Another heartbroken man falls in love with another heartbroken woman in Dan Villegas’ Always Be My Maybe.
The formula’s there, as clear as day. In fact, there are hardly any attempts to hide it. Villegas diligently works with what he has, all within the limits of the tried-and-tested canvas of the feel-good rom-com genre.
Yet almost miraculously, he comes up with a film that feels boldly fresh despite the familiar turns its narrative conveniently takes to arrive at its predictably happy ending.
The heartaches that bind
Jake (Gerald Anderson), after years of being a carefree bachelor, is now ready to settle down. On the night that he proposes to his long-time girlfriend, he gets cruelly dumped.
Tintin (Arci Muñoz), a make-up artist who has been in an undefined relationship for years now, has just received a message from his beau about a meet-up.
Expecting that her lover will finally propose to her, she ends up alone in the restaurant where they are supposed to meet, realizing that the man who she thought loves her, is in love with another girl.
Jake and Tintin serendipitously meet in a beach resort six months after, where they form a quick affinity with each other through their shared failures in love. They become friends, and later on, after realizing they share something more than just recent heartaches, ambiguous lovers.
Thankfully, Always Be My Maybe is that clever romance that actually spends time and effort in establishing why its would-be lovers are perfect for each other. Given that Anderson and Muñoz are not a love team yet, Villegas and writers Patrick Valencia, Partee Brinas and Jancy Nicolas are left without the crutch of their leads having a heavily marketed, pre-existing compatibility, and are forced to create characters who aren’t just reiterations of a romantic fantasy.
The movie avoids the conventional conveniences of the genre and instead populate the film with delightful conversations and interactions. These showcase a romantic rapport that may be obvious to the audience, but is believably elusive to the two leads.
The film is actually most enjoyable when Jake and Tintin are carefully navigating their way into their untypical friendship, with Villegas setting up scenarios that mine charm and humor out of the duo’s cute uncertainty.
What is peculiar about Villegas’ movie is that it feels like it is targeted for men instead of women, who are the typical market for romances.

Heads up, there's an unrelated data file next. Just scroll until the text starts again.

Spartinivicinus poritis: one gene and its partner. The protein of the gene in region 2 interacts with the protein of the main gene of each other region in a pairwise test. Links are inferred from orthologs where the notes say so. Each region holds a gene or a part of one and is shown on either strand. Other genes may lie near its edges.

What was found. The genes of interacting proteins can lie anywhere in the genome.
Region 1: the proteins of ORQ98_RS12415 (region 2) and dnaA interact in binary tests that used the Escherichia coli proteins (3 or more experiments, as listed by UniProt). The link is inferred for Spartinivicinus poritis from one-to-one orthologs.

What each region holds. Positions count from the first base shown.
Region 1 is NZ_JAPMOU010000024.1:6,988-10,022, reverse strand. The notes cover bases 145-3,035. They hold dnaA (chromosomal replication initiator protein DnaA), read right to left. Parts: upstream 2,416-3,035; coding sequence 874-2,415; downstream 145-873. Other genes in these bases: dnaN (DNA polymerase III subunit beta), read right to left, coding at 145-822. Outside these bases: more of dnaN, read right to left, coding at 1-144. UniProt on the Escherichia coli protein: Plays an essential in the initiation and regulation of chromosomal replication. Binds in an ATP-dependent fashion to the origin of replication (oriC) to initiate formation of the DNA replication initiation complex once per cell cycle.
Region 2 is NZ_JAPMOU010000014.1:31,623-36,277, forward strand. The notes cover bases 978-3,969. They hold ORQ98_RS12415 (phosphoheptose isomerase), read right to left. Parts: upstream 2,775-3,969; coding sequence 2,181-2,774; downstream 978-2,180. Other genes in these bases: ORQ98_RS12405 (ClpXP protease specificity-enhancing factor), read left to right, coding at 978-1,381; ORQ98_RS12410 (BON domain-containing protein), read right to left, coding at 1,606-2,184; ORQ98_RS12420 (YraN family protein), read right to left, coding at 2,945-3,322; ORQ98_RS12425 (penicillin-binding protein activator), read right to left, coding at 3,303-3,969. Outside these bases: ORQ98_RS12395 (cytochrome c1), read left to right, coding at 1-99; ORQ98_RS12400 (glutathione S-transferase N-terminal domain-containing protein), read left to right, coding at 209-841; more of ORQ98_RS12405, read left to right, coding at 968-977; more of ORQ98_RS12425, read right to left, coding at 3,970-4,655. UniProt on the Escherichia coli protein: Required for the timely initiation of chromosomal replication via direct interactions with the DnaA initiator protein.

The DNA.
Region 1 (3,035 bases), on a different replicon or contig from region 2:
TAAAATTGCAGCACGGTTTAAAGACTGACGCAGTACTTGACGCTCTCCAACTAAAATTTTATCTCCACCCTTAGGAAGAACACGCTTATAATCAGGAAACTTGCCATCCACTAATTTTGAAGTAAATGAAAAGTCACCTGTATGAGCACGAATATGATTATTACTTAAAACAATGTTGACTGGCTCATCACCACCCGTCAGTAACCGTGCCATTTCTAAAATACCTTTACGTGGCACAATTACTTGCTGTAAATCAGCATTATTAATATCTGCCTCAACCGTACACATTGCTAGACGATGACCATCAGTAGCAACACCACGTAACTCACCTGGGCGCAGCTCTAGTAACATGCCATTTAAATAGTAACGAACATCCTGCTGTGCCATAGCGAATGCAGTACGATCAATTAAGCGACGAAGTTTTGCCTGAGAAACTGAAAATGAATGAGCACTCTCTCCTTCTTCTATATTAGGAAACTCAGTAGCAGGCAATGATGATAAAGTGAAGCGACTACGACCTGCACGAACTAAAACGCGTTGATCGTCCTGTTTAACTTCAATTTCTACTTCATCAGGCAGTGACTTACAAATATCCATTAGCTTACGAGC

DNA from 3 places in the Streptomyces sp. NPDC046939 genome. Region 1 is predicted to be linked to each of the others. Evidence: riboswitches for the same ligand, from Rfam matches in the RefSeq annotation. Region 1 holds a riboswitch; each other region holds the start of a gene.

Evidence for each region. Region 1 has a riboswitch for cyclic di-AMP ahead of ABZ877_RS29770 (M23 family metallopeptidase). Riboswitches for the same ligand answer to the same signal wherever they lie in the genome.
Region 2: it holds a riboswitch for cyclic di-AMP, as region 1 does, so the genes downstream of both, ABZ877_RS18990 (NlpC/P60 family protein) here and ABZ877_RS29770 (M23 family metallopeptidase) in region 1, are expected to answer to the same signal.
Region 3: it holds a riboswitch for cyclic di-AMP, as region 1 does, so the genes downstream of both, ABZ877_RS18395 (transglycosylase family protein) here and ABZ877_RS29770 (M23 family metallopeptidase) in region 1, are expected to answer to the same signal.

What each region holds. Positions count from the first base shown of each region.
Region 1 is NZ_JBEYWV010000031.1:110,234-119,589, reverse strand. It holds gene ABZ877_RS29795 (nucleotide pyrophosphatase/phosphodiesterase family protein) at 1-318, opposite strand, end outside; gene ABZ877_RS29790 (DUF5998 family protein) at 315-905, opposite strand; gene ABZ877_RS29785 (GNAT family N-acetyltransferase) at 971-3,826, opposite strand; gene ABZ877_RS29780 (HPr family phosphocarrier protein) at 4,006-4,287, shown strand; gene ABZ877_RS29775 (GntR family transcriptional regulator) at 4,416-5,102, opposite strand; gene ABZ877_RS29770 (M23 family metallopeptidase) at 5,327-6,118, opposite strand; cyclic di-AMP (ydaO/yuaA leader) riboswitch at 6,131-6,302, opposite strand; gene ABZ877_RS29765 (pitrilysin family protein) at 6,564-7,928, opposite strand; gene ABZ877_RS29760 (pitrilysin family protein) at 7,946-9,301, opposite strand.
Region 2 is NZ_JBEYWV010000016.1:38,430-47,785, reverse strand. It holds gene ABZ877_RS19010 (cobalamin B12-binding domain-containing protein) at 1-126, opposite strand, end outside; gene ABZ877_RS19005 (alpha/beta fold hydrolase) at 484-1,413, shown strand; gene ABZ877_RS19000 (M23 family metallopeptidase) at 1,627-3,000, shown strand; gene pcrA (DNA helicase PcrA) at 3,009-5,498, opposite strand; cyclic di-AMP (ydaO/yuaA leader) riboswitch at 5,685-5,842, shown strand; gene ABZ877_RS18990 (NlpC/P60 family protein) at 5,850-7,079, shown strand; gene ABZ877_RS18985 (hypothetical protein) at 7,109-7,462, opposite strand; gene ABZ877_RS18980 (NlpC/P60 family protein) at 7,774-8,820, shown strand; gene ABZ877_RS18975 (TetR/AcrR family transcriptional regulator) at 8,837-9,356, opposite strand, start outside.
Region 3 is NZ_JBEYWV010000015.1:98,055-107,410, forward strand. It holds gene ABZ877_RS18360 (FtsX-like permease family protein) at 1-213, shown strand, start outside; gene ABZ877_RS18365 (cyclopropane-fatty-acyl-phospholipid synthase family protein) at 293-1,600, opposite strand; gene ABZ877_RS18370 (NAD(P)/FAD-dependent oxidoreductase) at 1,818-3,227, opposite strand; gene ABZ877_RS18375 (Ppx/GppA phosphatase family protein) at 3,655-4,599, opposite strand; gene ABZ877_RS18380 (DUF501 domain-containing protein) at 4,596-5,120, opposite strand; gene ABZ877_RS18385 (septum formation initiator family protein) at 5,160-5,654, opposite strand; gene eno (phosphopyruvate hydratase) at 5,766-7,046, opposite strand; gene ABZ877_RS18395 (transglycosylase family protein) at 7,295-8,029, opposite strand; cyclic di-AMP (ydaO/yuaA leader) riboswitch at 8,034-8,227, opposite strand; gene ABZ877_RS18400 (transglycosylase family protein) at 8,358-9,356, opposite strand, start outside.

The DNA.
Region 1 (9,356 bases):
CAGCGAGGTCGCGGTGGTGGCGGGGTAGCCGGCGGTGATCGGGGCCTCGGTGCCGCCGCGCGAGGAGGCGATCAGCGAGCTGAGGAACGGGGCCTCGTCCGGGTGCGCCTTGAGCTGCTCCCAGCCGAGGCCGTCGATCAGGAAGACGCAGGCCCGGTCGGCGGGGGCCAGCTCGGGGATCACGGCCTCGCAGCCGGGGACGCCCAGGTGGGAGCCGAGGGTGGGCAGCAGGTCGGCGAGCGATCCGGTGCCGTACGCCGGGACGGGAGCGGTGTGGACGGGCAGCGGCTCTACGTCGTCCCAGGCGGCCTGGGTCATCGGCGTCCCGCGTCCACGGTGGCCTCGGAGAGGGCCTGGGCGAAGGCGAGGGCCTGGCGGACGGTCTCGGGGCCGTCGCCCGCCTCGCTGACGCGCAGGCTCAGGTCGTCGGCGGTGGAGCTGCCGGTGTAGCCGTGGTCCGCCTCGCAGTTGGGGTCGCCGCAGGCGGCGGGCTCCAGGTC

Sure, Muñoz’s character talks about make-up, connecting all the tips and techniques in beautifying oneself with coping with love. However, Always Be My Maybe also turns her character into some sort of male fantasy, a seductively beautiful woman who is unquestionably feminine but can get along with the boys.
Villegas has come up with the most interesting romances, perhaps because he injects into the commercial genre a perspective that is unusual and new. Without ruffling the formula too much, he infuses a defiantly masculine take on love stories.
English Only, Please (2014) still has the undeniable influence of its writer Antoinette Jadaone, with Villegas seemingly just there to skillfully execute an amiable story. It is his The Breakup Playlist (2015) and #Walang Forever (2015), however, which clearly showcase an observable and realistic affinity or sympathy to the concerns of its male characters.
At the very least, Villegas’ romances do not treat its male characters like blank objects of female desire and fantasy. Curiously, Always Be My Maybe, while intriguing because of Villegas’ distinctive treatment, has faults that stem from its interest to touch base with the male market the genre has alienated for so long.
In a quick and awkward shift in tone, the film inserts what should have been a sex scene that would result in the film’s primary conflict, but is essentially staged as a barren spectacle of simulated erotic gloss. The movie falters from there, and eventually embraces the formula up to the very last frame.
Enough to applaud
There is enough in Always Be My Maybe to applaud.
Villegas orchestrates the grooves of the movie without any of the artificial fanfare that usually plagues many commercial romances. Anderson is persuasive as the debonair but good-hearted lead. Muñoz, however, is impressive. She is the film’s crucial bid at levity. She handles both the comedic and dramatic parts of the film with startling ease.
While it stumbles towards its goal of providing its audience the pleasures of the typical rom-com, it also opens up the possibilities of what a supposedly weary and overused formula can produce if interpreted from the perspective of a filmmaker who does not bother surrendering to the creative complacency that pervades the industry. – Rappler.com